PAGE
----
A groundbreaking book about Americans searching for faith and mutual respect, The Faith Club weaves the story of three women, their three religions, and their urgent quest to understand one another.
When an American Muslim woman befriends two other mothers, one Jewish and one Christian, they decide to educate their children about their respective religions. None of them guessed their regular meetings would provide life-changing answers and form bonds that would forever alter their struggles with prejudice, fear, and anger. Personal, powerful, and compelling, The Faith Club forces readers to face the tough questions about their own religions.
Pioneering, timely, deeply thoughtful, and full of hope, The Faith Club’s caring message will resonate with people of all faiths.
The Faith Club Ranya Idliby, Suzanne Oliver, and Priscilla Warner
Questions and Topics For Discussion
How did the book’s format (a three-way memoir written in first person) contribute to the overall feel of the book? At what points did the women write different versions of the same event? (One specific example can be found when Ranya confronts Priscilla about the Israel/Palestinian conflict, pages 129–138.) How does each woman’s individual prejudices and religion color her interpretations of the discussions?
How does each woman’s role as a mother influence the direction and tone of the Faith Club? Would the club have been different if it included both mothers and women with no children? How did the children play a role in the challenges to each woman’s faith?
To which woman did you most relate, and why? Was it the one you expected to when you began the book? If you identified with one of the women because you share her religious beliefs, did you agree with her presentation of your faith? What did you disagree with, and why?
Much of the first half of the book deals with Suzanne’s and Priscilla’s struggles to define anti-Semitism and to confront their prejudices about the other’s faith. Did you feel that Ranya was unfairly relegated to the role of “mediator” (p. 46), or did she welcome it? “For months, I had to bide my time patiently” (p. 126). Why do you think Ranya waited to bring up her own struggles with Suzanne’s and Priscilla’s faiths?
On page 106, Ranya says, “The more that science unravels about the wonders of life and the universe, the more I am in awe of it.” Do you think this combination of science and faith is realistic, or must one ultimately take precedence over the other?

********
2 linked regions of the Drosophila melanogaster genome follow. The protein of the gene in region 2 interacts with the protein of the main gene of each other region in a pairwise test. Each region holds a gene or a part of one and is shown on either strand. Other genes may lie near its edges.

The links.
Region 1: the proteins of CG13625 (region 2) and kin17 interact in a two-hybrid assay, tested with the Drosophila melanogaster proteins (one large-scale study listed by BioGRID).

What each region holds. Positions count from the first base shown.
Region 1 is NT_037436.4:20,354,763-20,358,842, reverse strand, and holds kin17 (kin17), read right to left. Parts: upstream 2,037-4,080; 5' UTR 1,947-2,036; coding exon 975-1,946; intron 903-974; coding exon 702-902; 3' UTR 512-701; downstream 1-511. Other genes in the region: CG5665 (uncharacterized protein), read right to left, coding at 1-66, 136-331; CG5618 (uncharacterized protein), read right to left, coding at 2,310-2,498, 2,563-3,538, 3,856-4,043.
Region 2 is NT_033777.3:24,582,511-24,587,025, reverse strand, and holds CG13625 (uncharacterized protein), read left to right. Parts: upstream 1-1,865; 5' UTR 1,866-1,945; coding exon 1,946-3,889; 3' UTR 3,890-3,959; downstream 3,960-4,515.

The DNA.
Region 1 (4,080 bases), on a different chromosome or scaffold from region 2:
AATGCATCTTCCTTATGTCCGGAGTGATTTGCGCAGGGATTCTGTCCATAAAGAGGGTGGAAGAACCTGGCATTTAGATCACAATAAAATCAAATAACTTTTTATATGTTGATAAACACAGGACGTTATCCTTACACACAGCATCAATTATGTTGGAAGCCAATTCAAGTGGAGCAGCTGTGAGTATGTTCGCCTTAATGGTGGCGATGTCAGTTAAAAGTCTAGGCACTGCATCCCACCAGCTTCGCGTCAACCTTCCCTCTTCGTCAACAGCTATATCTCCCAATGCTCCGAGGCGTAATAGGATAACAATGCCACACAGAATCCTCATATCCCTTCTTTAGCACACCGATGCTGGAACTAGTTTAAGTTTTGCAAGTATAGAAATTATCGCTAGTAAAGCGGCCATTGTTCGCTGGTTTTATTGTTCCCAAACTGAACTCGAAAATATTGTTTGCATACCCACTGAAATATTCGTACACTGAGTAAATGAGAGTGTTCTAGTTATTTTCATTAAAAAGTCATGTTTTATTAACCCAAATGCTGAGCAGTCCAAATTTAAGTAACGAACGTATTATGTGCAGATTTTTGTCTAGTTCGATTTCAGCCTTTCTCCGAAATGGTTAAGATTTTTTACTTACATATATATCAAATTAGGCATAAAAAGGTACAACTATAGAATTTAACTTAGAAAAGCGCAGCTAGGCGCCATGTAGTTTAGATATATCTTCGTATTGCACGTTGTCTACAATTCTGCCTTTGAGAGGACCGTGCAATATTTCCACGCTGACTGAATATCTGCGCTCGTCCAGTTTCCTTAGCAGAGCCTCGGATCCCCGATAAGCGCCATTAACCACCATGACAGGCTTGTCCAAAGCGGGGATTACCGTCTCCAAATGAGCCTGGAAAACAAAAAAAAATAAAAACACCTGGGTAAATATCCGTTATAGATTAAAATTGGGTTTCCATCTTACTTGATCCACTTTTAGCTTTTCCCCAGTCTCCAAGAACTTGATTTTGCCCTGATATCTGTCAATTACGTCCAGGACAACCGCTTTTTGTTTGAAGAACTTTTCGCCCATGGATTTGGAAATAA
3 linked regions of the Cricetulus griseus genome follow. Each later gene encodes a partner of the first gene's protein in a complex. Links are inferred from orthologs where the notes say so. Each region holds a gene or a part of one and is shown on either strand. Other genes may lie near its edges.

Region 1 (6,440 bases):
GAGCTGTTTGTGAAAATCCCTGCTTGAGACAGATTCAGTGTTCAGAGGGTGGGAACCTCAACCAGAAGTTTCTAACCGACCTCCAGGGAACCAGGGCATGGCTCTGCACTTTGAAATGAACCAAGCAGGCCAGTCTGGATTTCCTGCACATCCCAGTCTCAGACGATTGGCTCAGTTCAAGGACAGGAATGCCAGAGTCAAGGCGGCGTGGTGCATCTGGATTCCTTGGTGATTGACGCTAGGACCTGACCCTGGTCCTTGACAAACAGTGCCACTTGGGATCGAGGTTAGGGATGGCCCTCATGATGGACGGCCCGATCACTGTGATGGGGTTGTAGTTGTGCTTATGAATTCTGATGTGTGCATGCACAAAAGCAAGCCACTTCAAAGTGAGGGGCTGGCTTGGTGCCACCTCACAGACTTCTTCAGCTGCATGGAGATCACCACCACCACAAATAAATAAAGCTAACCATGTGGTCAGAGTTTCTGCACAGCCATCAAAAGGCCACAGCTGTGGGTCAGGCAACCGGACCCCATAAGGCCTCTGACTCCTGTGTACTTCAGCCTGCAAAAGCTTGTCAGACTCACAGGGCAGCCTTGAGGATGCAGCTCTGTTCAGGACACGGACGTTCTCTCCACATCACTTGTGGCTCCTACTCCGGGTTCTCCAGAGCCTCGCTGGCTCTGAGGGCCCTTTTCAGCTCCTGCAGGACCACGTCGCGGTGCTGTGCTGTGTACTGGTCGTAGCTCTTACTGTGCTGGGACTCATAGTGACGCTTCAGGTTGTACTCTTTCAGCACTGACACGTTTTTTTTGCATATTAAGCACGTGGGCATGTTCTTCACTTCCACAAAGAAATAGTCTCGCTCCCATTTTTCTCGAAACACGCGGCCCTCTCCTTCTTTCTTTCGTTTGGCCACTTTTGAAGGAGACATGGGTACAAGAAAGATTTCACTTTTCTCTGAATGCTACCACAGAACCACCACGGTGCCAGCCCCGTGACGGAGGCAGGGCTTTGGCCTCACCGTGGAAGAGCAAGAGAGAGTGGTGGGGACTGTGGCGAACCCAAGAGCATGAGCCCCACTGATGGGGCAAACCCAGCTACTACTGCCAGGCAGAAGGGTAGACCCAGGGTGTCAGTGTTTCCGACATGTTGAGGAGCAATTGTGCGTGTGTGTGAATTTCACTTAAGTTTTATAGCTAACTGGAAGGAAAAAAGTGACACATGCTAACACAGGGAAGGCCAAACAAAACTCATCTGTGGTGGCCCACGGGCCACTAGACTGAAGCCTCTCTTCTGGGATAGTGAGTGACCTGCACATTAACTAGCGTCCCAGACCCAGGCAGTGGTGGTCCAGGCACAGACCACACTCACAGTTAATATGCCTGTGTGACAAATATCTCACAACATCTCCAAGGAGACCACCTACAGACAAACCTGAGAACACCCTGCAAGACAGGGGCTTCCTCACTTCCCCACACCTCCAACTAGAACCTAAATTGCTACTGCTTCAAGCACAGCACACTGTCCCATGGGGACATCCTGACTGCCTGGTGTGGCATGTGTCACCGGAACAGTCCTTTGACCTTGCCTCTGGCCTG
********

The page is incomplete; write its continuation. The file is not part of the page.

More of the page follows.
Suzanne’s first sentence speaks of the “cozy, homogeneous community” at her Episcopal church. What is Priscilla’s “comfort zone”? What is Ranya’s? How does each woman step out of her individual cozy and homogeneous comfort zone, and in what ways does each of them remain there?
On page 147, Priscilla wonders if worrying is “a form of gratefulness.” What do you think she means by this? Does Priscilla’s worry ultimately strengthen her faith? How does each woman show gratitude in her life and in her faith?
On page 204, Craig Townsend tells Suzanne, “The opposite of faith is not doubt, it’s certainty.” What does he mean by this? Is doubt necessary for true faith?
In Chapter 12, “Intimations of Mortality,” the women discuss their differing views about death and the afterlife. Which understanding of death was most comforting to you? Which image of the afterlife was most comforting? Are they from the same religion?
When Priscilla confronts Suzanne about her confession that she was uncomfortable being mistaken for a Jew, Ranya says, “She wouldn’t want to be a Muslim either.” Do you agree? Why or why not? Is Suzanne’s discomfort an inevitable result of being a member of the majority, of “not [being] forced to accommodate [herself] to the culture, religion, or even friendship of minorities”?
Ranya provides a vivid description of her own method of prayer on page 175: “My prayer is essentially a form of meditation in which I singularly apply my limited human physical capacity to try to connect with that omnipresent universal unknown force: God.” (Suzanne’s description of her prayer is on page 162; Priscilla’s is on page 175.) How is each woman’s method of prayer different? How is it similar? How do Suzanne’s, Ranya’s, and Priscilla’s prayer styles reflect the differences and similarities in their childhoods?
Ranya Idliby was raised in Dubai and McLean, Virginia. She holds a bachelor of science from Georgetown University's School of Foreign Service, and earned her MS in international relations from the London School of Economics. She lives in New York City with her husband and two children.
Suzanne Oliver was raised in Kansas City, Missouri, and has worked as a writer and editor at Forbes and Financial World magazines. She graduated from Texas Christian University and lives in New York City and Jaffrey Center, New Hampshire, with her husband and three children.
Priscilla Warner grew up in Providence, Rhode Island, graduated from the University of Pennsylvania, and spent many years in Boston and New York as an advertising art director, shooting ads for everything from English muffins to diamond earrings. Priscilla co-authored The New York Times bestselling memoir The Faith Club, then toured the country for three years, hyperventilating her way through an extended book tour. Finally, in the skies over Oklahoma, she vowed to find her inner monk, and began meditating her way from panic to peace.
"Millions of Americans crave a way to have interfaith conversation but have no idea where to begin. This book is a great place to start. The authors have set a path that many more will want to follow." -- Bruce Feiler, author of Walking the Bible and Where God Was Born
"More Fight Club than book club, the coauthors pull no punches; their outstanding honesty makes for a page-turning read, rare for a religion nonfiction book...almost every taboo topic is explored on this engaging spiritual ride." -- Publishers Weekly